MADISON - Marcus George Singer, age 90, died Feb. 21, 2016, in Madison, Wis., where he lived, wrote and taught for ~65 years. Though his power of mind and force of will made him seem invincible, his body gave out. His brilliance, wit, irascibility, generosity and wisdom are missed.
He is survived by his beloved wife of 68 years, Blanche Ladenson Singer; his two daughters, Karen Singer of Philadelphia, Pa., Debra Singer of Oakland, Calif; and grandson, Isaac Adlowitz of Philadelphia. He was preceded in death by his sisters, Marjorie Blau and Grace Cane Mason.
A memorial service will be held at THE GRAND HALL, CAPITOL LAKES, 333 W. Main St., Madison, WI 53703, on Sunday, April 17, 2016, - 5 p.m. to 9 p.m. Official program to begin at 5:30 p.m. - reception to follow.
Mark was an Emeritus Professor of Philosophy at the University of Wisconsin, Madison, where he taught 1952-92. He served as Chair during the Vietnam War years, 1963-68. A great teacher and a prolific writer, his work is known in philosophical circles around the world. His most well known book is Generalization in Ethics, first published in 1962. (For more about his voluminous professional work, see Wikipedia.) He taught that moral philosophy must deal with the "whole life, how one ought to live his own life", that the task of moral philosophers is to help solve the problems of society, not using political methods, but through reason, for the greater good. He taught people how to think for themselves.
MGS was born in New York City on Jan. 4, 1926, to Esther Kobre Singer and David Singer. He enlisted in the Army Air Corps Reserves in 1943 at age 17 to fight fascism and served as an Aerial Engineer in the U.S. Army Air Force 1944-45. Living through that time of evil profoundly influenced his thinking and actions.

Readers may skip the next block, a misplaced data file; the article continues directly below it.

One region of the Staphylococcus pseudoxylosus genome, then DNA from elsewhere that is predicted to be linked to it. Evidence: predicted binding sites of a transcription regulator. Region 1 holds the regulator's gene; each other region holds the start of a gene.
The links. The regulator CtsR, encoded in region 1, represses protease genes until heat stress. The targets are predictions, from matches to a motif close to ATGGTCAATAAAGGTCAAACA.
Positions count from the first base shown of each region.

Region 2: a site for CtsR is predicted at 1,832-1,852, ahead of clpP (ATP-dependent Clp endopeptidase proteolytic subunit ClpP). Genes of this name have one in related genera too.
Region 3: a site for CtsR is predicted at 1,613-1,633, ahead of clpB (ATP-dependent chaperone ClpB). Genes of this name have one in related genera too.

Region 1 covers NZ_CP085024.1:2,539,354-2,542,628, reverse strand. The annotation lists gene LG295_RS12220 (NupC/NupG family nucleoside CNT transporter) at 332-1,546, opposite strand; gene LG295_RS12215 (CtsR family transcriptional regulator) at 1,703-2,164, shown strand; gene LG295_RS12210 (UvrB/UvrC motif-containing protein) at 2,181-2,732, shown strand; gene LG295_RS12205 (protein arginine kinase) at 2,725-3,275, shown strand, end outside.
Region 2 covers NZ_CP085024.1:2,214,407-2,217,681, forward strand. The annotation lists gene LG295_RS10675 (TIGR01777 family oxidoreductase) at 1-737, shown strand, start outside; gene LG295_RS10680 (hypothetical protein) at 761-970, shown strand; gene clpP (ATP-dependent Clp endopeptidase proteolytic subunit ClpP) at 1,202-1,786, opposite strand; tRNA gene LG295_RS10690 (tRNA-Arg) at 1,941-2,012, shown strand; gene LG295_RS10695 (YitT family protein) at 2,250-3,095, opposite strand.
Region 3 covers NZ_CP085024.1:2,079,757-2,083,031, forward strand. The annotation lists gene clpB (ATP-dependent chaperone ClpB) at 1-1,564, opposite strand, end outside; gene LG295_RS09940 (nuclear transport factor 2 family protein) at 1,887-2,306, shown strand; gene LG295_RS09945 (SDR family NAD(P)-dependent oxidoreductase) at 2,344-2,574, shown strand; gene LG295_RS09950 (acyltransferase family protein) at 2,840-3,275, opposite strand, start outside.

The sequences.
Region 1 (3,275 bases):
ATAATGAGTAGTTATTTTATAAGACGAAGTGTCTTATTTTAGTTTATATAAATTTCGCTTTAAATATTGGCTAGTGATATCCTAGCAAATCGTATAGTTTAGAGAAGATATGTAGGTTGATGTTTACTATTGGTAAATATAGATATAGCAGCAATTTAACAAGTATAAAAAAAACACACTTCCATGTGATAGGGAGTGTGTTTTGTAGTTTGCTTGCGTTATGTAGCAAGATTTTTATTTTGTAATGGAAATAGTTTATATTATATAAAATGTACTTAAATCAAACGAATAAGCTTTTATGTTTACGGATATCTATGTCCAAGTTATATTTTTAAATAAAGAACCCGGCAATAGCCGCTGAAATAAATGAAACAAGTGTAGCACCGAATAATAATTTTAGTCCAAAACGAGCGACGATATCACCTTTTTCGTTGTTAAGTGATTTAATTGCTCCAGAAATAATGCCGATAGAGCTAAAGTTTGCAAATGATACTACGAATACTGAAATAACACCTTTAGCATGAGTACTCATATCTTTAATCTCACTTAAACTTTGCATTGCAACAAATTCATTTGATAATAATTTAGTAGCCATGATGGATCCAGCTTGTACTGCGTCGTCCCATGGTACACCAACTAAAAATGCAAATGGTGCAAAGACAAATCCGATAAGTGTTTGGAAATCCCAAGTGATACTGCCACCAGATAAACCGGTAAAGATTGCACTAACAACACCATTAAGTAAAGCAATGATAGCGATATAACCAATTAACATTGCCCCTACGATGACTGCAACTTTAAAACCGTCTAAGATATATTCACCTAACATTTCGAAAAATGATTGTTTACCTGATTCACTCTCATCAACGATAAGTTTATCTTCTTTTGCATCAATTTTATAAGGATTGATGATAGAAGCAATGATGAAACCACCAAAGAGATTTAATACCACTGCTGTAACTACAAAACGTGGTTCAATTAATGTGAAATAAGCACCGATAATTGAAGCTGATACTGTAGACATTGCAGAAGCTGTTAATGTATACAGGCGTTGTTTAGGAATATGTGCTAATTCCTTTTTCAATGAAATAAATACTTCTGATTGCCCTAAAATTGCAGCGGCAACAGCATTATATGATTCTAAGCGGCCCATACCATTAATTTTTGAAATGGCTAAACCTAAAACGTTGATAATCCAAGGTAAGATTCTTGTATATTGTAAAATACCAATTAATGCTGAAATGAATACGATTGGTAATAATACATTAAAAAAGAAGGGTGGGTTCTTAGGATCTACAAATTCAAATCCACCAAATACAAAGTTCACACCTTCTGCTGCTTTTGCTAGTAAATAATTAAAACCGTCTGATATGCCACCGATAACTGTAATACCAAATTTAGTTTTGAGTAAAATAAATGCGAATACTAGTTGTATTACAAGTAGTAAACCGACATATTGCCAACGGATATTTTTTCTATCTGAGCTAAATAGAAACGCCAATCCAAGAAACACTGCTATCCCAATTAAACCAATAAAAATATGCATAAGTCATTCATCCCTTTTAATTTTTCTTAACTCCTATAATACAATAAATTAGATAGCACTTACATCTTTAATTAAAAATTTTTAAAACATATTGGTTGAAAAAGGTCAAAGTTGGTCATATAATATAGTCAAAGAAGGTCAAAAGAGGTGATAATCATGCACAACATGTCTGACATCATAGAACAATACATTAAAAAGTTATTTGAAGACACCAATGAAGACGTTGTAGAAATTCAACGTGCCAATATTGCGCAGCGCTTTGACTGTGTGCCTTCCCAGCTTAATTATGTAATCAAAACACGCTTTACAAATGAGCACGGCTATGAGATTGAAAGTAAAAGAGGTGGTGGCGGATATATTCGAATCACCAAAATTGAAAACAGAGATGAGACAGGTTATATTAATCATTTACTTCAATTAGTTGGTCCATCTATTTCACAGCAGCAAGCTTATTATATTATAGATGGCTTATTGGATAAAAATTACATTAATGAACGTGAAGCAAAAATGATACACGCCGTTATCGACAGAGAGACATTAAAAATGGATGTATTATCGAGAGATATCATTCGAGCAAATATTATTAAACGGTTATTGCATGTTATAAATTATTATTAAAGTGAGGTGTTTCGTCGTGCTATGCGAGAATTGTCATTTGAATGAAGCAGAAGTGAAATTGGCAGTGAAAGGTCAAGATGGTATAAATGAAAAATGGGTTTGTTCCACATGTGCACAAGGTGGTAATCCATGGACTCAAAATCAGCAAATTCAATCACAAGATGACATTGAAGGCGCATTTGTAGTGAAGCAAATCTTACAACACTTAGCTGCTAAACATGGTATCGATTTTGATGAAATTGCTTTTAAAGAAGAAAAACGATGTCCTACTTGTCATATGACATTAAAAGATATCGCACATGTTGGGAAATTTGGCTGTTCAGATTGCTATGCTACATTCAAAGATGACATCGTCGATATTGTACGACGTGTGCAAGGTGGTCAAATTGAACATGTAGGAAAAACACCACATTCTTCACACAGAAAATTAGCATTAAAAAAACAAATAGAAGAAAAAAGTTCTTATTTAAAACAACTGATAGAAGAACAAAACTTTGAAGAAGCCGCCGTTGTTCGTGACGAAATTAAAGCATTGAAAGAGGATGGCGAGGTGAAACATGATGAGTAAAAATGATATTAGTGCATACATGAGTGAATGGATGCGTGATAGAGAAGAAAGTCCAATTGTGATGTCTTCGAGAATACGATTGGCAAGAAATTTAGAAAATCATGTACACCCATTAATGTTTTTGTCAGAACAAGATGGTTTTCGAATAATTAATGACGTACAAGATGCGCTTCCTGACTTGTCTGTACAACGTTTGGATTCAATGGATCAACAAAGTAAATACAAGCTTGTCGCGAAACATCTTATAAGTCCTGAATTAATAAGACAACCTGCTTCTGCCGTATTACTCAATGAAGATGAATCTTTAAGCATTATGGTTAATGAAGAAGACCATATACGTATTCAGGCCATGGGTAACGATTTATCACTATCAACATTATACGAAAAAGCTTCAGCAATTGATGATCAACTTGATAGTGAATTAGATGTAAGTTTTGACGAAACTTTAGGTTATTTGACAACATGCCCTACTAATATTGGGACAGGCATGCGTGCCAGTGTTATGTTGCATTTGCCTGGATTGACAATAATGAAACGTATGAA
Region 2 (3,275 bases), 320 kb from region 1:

He is memorable in many ways. Perpetually curious, he had a sardonic sense of humor and a very strong sense of right and wrong. He was a lifelong supporter of many progressive causes encompassing wildlife and environmental preservation, civil and indigenous rights, free thought and speech, women's rights. Yet he was close friends with others of differing political views. Mark loved a good argument as much as he loved a good joke, and he could switch from one to the other with mercurial speed.
He loved classical music and jazz, the Marx Brothers, logic games, being with children, and collecting and reading books on an unusual breadth of topics and in unbelievable quantities. In earlier days, he was a very good tennis player, frequently surprising and outwitting younger opponents. He was a great story teller, and we are collecting stories and memories about him as a way to celebrate his life.
Contributions in his memory may be sent to: The Capitol Lakes Foundation, 333 W. Main St., Madison, WI 53703 ATTN: Elaine Glowacki; The American Civil Liberties Union at www.aclu.org; or the Natural Resources Defense Council at www.nrdc.org/issues.
Thank you to Andrea White, Janie R. of CL Terraces, Fatou Ceesay and others of Cairasu Homecare, Sheryl Castillo (Madison Parent Care), Agrace Hospice and others in caring for him.
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